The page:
This project was originally posted on a blog I hosted for a time on WordPress, hence the magazine copy written format. The post was published August 11th, 2012.
In the previous post of this two-part series, I revealed the process by which the binary control signal for the ‘Appcopter’ toy could be deciphered. This was the first step towards the ultimate goal of commanding the helicopter to perform a sequence of predefined manoeuvres, like the well known educational toy robot ‘Turtle‘.
The remaining task is to write a program capable of generating an audio signal that looks like the image below. Chattering the signal out of a computer’s line out port and into the transmitter will send the toy off doing whatever I tell it to, so long as the parameters are within bounds – “fly, my pretty, fly!”.
I immediately set out to use Processing (a Java based programming tool) as my programming tool of choice; it’s a free, cross-platform tool that’s pretty easy to get into. Audio support ‘straight out of the box’ isn’t quite adequate for the purposes of easy audio manipulation, so I opted to plug in a third party library called Minim in order to manage my requirement for dynamic audio generation.
Brace yourselves for some code – there’s no way to make this section any easier than simply posting the full code with explanatory comments. Feel free to use this source as you wish (evil robot swarms excluded).
I’ve tried this code on both Mac and Windows machines – for some reason that I don’t understand, I needed to invert the sign of the signal data on MacOS (see comment in code, within setup function) for the thing to work.
I note that the Appcopter app sets the output volume to max when the transmitter is plugged into the iPhone/iPad. Similarly, you need to set an alarmingly high volume for the transmitter to push out any infrared! Needs an amplifier in there methinks.
In the last post I indicated that the last two bits were some unknown signal element. After further study, this appears to be a control for the ‘headlight’ LED on the nose of the Appcopter. I suspect there may be more to it however – perhaps a ‘reset’ signal? I base this on the discovery that if the signal doesn’t go from 0 to 2 to 1 during a flight, the helicopter can be landed in an inconsistent state within which it’ll not respond to the control signal at all.
Ultimately, my ambition of commanding the helicopter to fly a square kind of worked… Check out the really poor video. I need a proper video camera.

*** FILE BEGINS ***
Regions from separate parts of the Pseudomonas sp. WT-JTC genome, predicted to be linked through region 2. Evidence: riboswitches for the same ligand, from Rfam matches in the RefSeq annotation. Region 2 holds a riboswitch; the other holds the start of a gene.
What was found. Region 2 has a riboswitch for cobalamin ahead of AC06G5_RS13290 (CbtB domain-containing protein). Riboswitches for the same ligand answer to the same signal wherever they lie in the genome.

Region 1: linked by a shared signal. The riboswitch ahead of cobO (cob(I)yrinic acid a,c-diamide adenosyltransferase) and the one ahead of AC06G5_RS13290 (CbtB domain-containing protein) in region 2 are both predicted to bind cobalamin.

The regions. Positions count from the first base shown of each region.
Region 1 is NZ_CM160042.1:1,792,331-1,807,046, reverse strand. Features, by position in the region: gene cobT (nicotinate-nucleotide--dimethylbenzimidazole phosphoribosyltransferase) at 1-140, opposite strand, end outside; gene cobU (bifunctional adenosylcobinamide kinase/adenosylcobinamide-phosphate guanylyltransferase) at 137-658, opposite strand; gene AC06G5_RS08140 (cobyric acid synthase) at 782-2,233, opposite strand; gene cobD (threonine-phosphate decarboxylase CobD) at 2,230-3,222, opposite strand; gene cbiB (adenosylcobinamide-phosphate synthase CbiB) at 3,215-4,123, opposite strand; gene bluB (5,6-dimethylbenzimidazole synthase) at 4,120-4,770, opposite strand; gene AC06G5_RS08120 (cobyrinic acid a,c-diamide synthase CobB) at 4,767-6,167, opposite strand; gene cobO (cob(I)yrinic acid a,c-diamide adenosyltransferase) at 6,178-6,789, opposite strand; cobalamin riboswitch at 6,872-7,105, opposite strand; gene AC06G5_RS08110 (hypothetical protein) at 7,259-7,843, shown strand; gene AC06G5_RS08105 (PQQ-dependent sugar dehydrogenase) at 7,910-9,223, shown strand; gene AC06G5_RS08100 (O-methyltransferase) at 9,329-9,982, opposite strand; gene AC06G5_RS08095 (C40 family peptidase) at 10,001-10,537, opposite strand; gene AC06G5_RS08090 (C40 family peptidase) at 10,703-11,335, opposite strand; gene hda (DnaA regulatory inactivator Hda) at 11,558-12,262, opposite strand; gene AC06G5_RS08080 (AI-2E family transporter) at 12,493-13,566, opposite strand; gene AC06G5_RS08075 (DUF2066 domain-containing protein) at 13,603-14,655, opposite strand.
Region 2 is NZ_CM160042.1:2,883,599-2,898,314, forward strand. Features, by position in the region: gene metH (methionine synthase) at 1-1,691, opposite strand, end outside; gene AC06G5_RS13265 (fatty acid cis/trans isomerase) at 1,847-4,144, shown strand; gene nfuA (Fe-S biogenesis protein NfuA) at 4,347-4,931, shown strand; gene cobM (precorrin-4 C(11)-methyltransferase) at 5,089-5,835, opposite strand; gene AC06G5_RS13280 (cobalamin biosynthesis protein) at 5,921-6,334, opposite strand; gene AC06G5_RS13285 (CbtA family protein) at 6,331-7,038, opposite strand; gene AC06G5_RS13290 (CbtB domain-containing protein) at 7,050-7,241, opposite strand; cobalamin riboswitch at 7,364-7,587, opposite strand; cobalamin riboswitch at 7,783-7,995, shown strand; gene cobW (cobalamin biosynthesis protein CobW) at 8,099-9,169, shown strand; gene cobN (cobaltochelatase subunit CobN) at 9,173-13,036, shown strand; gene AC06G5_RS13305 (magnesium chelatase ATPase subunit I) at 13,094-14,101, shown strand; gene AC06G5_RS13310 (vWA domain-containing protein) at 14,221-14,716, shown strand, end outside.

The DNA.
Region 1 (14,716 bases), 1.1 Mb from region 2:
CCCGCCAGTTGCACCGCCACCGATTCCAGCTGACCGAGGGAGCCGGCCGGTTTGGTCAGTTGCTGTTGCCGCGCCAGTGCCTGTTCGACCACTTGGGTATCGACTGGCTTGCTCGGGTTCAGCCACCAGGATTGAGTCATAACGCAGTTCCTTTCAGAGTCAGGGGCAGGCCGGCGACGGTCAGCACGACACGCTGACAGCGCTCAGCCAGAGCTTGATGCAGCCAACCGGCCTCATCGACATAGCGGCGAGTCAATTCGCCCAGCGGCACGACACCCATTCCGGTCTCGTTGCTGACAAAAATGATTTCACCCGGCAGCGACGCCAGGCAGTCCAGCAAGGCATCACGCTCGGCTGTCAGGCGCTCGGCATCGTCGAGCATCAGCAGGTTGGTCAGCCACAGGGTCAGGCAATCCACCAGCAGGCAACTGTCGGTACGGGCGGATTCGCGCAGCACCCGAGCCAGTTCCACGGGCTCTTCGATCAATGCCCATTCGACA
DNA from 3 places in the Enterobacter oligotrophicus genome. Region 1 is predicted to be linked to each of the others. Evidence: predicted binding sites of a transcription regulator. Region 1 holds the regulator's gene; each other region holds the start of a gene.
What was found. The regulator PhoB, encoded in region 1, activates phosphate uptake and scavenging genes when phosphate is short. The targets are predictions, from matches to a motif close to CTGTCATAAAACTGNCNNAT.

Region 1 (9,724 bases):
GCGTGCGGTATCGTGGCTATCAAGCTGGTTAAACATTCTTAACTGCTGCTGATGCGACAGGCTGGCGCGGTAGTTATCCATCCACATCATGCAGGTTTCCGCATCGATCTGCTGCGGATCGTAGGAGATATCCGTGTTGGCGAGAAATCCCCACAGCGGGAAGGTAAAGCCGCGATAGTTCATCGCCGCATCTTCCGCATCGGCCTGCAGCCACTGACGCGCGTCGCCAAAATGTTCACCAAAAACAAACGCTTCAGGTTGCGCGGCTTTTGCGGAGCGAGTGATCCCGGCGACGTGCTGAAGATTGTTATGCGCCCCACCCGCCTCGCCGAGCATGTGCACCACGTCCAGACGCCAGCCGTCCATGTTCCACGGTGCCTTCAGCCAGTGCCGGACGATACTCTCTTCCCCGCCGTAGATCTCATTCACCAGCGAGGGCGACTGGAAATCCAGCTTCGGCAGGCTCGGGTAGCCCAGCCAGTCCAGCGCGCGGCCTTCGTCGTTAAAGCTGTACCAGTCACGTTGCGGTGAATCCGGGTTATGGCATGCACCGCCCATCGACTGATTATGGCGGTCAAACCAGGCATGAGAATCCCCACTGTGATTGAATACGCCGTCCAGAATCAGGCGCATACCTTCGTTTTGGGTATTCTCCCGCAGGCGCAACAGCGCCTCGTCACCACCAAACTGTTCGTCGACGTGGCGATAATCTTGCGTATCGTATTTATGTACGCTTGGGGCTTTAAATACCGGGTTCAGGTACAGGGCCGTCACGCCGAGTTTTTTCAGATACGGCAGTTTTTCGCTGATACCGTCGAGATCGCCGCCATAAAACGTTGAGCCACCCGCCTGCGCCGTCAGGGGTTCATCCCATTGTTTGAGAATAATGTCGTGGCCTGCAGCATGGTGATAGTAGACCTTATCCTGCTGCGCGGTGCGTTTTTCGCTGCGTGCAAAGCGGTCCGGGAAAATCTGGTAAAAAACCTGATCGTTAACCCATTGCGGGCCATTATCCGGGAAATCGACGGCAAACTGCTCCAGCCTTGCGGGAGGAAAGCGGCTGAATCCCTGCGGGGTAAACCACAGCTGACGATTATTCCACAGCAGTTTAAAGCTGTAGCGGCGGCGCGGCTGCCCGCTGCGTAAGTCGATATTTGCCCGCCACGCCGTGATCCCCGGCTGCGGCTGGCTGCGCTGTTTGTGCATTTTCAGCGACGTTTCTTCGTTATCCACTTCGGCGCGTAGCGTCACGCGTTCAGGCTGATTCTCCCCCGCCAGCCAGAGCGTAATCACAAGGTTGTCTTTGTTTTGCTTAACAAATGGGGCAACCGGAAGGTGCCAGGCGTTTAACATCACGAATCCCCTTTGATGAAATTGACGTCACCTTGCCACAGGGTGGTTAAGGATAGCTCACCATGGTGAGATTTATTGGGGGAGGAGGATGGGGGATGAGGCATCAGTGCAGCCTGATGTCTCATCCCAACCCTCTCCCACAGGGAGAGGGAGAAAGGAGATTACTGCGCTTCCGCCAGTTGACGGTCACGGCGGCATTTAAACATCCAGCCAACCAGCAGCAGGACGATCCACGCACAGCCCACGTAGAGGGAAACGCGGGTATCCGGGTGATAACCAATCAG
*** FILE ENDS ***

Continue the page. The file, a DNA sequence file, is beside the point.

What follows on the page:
Immediately you’ll note: It’s not a very 'square' square. Uhh no.
I quickly realised the naivety of my ambitions after the first couple of automated flights. The control signal was adequately deciphered, and the program fully sufficient to tell the helicopter what to do in a robotic way. My ‘flying turtle’ kind of worked, being able to draw a (very rough) square! But I expected perhaps a little more… accuracy?
Unlike the Turtle robot I once enjoyed at school, no two of my helicopter’s flights were the same. ‘Tiny’ variables, like rotor positioning at the start of a run, became massive deviations in direction as the flight progressed – reality brings the full weight of the chaos effect to bear on my toy robot! In my control signal I’ve tried to avoid a predictable episode of turbulent disruption caused by ground effect (the helicopter buffeted by its own rotor down wash) by launching up to a respectable altitude and stabilising before setting off. My flying robot with it’s four degrees of freedom (up/down, forwards/backwards, yaw, pitch) is a lot more complicated than a terrestrial buggy already at peace with gravity (and a mere two degrees of freedom)!
So what next? A sensible answer would be to attach sensors, and allow the helicopter to take care of it’s own stability to some extent. But my little toy can’t possibly be expected to carry a load (gyroscopic sensors, distance sensors, altimeter, the list of possible enhancements goes on), and with each new system comes a greater requirement for power, which obliges a bigger battery, which requires more lift, so bigger rotors or more powerful motors… Basically, my explorations with the Appcopter have led me to consider the possibilities of constructing a multirotor helicopter in order to explore ‘real’ onboard flight AI.
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